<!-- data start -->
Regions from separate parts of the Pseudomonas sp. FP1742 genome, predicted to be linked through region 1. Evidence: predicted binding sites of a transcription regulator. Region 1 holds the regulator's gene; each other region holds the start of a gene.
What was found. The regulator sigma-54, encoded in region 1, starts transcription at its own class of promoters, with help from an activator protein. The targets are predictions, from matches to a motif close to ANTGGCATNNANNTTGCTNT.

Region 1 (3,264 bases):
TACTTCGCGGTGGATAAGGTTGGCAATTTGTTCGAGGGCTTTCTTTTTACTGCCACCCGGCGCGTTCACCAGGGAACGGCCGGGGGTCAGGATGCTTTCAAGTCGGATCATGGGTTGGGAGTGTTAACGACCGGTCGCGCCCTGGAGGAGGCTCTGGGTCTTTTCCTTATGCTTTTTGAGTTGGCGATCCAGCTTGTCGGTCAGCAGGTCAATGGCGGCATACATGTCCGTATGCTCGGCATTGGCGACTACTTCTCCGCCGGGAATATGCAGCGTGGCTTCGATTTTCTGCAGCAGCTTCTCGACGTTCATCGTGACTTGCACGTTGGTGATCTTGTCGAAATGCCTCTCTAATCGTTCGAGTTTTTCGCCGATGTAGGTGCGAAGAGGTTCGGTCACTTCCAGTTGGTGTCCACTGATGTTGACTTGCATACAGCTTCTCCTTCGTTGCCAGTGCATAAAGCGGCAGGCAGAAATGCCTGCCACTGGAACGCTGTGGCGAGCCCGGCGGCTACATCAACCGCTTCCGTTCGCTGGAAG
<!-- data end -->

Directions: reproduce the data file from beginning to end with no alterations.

Regions from separate parts of the Pseudomonas sp. FP1742 genome, predicted to be linked through region 1. Evidence: predicted binding sites of a transcription regulator. Region 1 holds the regulator's gene; each other region holds the start of a gene.
What was found. The regulator sigma-54, encoded in region 1, starts transcription at its own class of promoters, with help from an activator protein. The targets are predictions, from matches to a motif close to ANTGGCATNNANNTTGCTNT.

Region 1 (3,264 bases):
TACTTCGCGGTGGATAAGGTTGGCAATTTGTTCGAGGGCTTTCTTTTTACTGCCACCCGGCGCGTTCACCAGGGAACGGCCGGGGGTCAGGATGCTTTCAAGTCGGATCATGGGTTGGGAGTGTTAACGACCGGTCGCGCCCTGGAGGAGGCTCTGGGTCTTTTCCTTATGCTTTTTGAGTTGGCGATCCAGCTTGTCGGTCAGCAGGTCAATGGCGGCATACATGTCCGTATGCTCGGCATTGGCGACTACTTCTCCGCCGGGAATATGCAGCGTGGCTTCGATTTTCTGCAGCAGCTTCTCGACGTTCATCGTGACTTGCACGTTGGTGATCTTGTCGAAATGCCTCTCTAATCGTTCGAGTTTTTCGCCGATGTAGGTGCGAAGAGGTTCGGTCACTTCCAGTTGGTGTCCACTGATGTTGACTTGCATACAGCTTCTCCTTCGTTGCCAGTGCATAAAGCGGCAGGCAGAAATGCCTGCCACTGGAACGCTGTGGCGAGCCCGGCGGCTACATCAACCGCTTCCGTTCGCTGGAAG